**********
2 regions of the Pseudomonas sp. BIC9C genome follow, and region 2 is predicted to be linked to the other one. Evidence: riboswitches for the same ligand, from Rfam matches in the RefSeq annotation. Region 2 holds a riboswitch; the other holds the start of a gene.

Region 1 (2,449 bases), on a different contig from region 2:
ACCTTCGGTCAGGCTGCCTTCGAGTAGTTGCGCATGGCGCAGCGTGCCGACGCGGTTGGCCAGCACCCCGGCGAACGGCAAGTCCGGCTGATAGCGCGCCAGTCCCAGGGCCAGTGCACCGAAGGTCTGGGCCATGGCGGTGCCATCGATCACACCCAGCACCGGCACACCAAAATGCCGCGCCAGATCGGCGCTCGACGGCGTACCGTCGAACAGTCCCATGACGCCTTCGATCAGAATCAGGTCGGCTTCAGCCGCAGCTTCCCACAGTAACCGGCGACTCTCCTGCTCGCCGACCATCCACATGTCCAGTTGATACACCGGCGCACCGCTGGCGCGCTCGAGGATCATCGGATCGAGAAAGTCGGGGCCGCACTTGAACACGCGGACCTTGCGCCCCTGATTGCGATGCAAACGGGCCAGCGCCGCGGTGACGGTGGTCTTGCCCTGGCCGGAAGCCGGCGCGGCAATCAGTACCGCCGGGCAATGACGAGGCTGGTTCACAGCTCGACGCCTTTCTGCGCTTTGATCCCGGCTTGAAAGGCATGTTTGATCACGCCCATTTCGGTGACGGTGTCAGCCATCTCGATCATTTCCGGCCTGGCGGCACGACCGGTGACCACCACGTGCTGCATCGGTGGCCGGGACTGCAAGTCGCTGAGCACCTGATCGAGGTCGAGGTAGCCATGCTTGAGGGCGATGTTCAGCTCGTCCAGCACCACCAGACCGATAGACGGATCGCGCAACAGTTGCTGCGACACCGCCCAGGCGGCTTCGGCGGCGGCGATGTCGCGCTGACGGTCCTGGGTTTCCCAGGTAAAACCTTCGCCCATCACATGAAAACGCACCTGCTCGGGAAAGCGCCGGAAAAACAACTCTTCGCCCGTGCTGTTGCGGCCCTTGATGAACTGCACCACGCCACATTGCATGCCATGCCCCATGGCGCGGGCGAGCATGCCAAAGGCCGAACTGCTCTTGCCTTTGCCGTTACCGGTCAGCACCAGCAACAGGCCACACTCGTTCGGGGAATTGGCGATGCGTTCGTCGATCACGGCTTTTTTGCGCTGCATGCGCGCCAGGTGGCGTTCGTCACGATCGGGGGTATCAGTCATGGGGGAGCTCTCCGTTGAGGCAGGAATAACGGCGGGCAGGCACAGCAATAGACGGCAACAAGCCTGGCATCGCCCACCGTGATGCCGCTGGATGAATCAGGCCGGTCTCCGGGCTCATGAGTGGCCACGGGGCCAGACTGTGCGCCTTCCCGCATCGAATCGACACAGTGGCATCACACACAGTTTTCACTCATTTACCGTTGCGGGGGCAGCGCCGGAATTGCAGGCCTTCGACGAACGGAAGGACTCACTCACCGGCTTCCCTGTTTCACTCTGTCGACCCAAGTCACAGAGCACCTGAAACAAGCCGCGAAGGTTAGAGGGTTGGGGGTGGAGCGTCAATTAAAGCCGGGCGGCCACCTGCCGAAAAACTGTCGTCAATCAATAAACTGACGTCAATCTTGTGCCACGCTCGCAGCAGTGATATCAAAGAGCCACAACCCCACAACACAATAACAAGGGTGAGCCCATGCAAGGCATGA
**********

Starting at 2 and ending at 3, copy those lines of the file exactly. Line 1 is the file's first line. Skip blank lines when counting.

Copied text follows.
Region 1 (2,449 bases), on a different contig from region 2:
ACCTTCGGTCAGGCTGCCTTCGAGTAGTTGCGCATGGCGCAGCGTGCCGACGCGGTTGGCCAGCACCCCGGCGAACGGCAAGTCCGGCTGATAGCGCGCCAGTCCCAGGGCCAGTGCACCGAAGGTCTGGGCCATGGCGGTGCCATCGATCACACCCAGCACCGGCACACCAAAATGCCGCGCCAGATCGGCGCTCGACGGCGTACCGTCGAACAGTCCCATGACGCCTTCGATCAGAATCAGGTCGGCTTCAGCCGCAGCTTCCCACAGTAACCGGCGACTCTCCTGCTCGCCGACCATCCACATGTCCAGTTGATACACCGGCGCACCGCTGGCGCGCTCGAGGATCATCGGATCGAGAAAGTCGGGGCCGCACTTGAACACGCGGACCTTGCGCCCCTGATTGCGATGCAAACGGGCCAGCGCCGCGGTGACGGTGGTCTTGCCCTGGCCGGAAGCCGGCGCGGCAATCAGTACCGCCGGGCAATGACGAGGCTGGTTCACAGCTCGACGCCTTTCTGCGCTTTGATCCCGGCTTGAAAGGCATGTTTGATCACGCCCATTTCGGTGACGGTGTCAGCCATCTCGATCATTTCCGGCCTGGCGGCACGACCGGTGACCACCACGTGCTGCATCGGTGGCCGGGACTGCAAGTCGCTGAGCACCTGATCGAGGTCGAGGTAGCCATGCTTGAGGGCGATGTTCAGCTCGTCCAGCACCACCAGACCGATAGACGGATCGCGCAACAGTTGCTGCGACACCGCCCAGGCGGCTTCGGCGGCGGCGATGTCGCGCTGACGGTCCTGGGTTTCCCAGGTAAAACCTTCGCCCATCACATGAAAACGCACCTGCTCGGGAAAGCGCCGGAAAAACAACTCTTCGCCCGTGCTGTTGCGGCCCTTGATGAACTGCACCACGCCACATTGCATGCCATGCCCCATGGCGCGGGCGAGCATGCCAAAGGCCGAACTGCTCTTGCCTTTGCCGTTACCGGTCAGCACCAGCAACAGGCCACACTCGTTCGGGGAATTGGCGATGCGTTCGTCGATCACGGCTTTTTTGCGCTGCATGCGCGCCAGGTGGCGTTCGTCACGATCGGGGGTATCAGTCATGGGGGAGCTCTCCGTTGAGGCAGGAATAACGGCGGGCAGGCACAGCAATAGACGGCAACAAGCCTGGCATCGCCCACCGTGATGCCGCTGGATGAATCAGGCCGGTCTCCGGGCTCATGAGTGGCCACGGGGCCAGACTGTGCGCCTTCCCGCATCGAATCGACACAGTGGCATCACACACAGTTTTCACTCATTTACCGTTGCGGGGGCAGCGCCGGAATTGCAGGCCTTCGACGAACGGAAGGACTCACTCACCGGCTTCCCTGTTTCACTCTGTCGACCCAAGTCACAGAGCACCTGAAACAAGCCGCGAAGGTTAGAGGGTTGGGGGTGGAGCGTCAATTAAAGCCGGGCGGCCACCTGCCGAAAAACTGTCGTCAATCAATAAACTGACGTCAATCTTGTGCCACGCTCGCAGCAGTGATATCAAAGAGCCACAACCCCACAACACAATAACAAGGGTGAGCCCATGCAAGGCATGA